War Diary of Pavo Urban
Editor: Dubravka Vrgoč
Publisher: Meandar Media
Pavo Urban's War Diary hides nothing. Keeping a seven-day record of an astonishing reality, he wrote about everything he saw and experienced, everything that worried and excited him, terrified and embittered him, gave him joy and made him think… He kept a record of everything that nowadays enables us to re-evoke the turbulence of wartime which Pavo not only witnessed (his photographic capturing and recording of reality) but experienced, the wartime that eventually killed him and changed us forever. Pavo Urban was one of the rare masters capable of capturing images of the City transforming into a battlefield, with its residents becoming not only silent witnesses of the tragedy but also victims. The thing that makes Pavo Urban special in this event is his literary inspiration in selecting the words which describe suffering accurately. He offers two perspectives - the photographic and the literary one - of the catastrophe that spreads in the City and its surroundings, gradually driving everyone in a dangerous game without limits in which one pays the forfeit of his own life. (...)
That which makes Pavo Urban's War Diary different is his uncompromising sincerity in portraying reality. It is perhaps owing to that almost painful sincerity that his diary acquires a much more intimate character in the form of a confession - a love letter to his girlfriend who is a thousand miles away. It seems that his notes have to be extremely sincere and precise in order to be as authentic as possible for her. In conclusion, this is a record of a frightening reality in which the writer longs for love and nearness of his faraway beloved.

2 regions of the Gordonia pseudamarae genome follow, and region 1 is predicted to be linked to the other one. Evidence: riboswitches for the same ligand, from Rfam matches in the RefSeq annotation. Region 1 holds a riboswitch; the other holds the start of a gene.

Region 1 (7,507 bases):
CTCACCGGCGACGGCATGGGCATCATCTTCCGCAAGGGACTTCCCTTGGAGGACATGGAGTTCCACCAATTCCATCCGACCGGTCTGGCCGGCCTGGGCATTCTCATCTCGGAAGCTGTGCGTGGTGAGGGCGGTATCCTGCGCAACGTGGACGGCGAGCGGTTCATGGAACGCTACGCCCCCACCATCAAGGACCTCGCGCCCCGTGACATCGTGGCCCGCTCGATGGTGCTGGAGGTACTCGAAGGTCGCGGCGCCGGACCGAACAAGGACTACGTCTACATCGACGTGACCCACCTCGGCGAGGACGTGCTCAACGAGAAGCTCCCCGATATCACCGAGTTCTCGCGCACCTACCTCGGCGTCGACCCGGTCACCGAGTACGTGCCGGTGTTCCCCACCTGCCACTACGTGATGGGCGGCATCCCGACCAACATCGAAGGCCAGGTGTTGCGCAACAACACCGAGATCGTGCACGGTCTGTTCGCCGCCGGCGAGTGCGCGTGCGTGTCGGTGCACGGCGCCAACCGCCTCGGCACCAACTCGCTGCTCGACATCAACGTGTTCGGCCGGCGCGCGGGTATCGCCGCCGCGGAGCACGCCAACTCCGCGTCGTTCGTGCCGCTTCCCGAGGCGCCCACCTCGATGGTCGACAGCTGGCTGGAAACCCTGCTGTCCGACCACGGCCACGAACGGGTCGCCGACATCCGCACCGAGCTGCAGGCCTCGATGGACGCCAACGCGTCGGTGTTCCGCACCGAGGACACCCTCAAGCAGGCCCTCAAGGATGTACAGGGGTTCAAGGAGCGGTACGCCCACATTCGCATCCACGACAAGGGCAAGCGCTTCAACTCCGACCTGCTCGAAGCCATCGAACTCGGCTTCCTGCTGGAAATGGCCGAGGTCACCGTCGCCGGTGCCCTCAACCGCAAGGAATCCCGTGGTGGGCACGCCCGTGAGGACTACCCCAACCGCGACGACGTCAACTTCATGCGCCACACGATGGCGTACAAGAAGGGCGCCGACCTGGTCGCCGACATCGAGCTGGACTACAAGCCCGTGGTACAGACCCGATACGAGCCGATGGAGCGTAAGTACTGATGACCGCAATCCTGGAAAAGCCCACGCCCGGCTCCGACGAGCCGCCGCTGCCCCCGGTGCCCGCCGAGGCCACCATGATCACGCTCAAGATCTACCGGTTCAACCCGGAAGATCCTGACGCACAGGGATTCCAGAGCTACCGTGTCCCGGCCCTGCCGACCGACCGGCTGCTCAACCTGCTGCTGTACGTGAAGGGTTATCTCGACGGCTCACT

Pavo Urban (Dubrovnik, 1 August 1968 – 6 December 1991.) developed an interest in photograph while attending secondary school, and later become a member of the Marin Getaldić Photo Club in Dubrovnik. Before the Croatian War of Independence, he was engaged in art photograph, displayed his works at exhibitions, and worked as a photographer at the Dubrovnik Summer Festival and the Marin Držić Theatre in Dubrovnik.
At the beginning of the war, in the autumn of 1991, he passed the entrance exam at the Cinematography Department of the Zagreb Academy of Dramatic Arts. Shortly afterwards, he returned to his native city which was soon besieged by the Yugoslav National Army troops and the Montenegrin and Serbian hordes. He signed up as a defender volunteer already in July 1991, and actively took part in the preparations for the defence of Dubrovnik from the beginning of September. Already on 29 September, he took up position in Župa Dubrovačka (Buići, Makoše, Postranje). After the fall and occupation of Župa, he returned to Dubrovnik and made photographic and video documents on the destruction of the city for the Slobodna Dalmacija magazine, the Dubrovački Vjesnik magazine and the Ministry of Information of the Republic of Croatia.
Pavo Urban was killed by a mortar shell close to Orlando Column. On the photographs he took shortly before his death, he captured a large number of shells falling near him in the Stradun. He took photographs, during the most severe bombing of Dubrovnik and the last photograph he made before his death is called Stone Dust Covering the City.
Pavo Urban wrote a letter in the form of a war diary to his girlfriend Mara Bratoš, who stayed at the USA at the time. The letter reached her some twenty days following his death.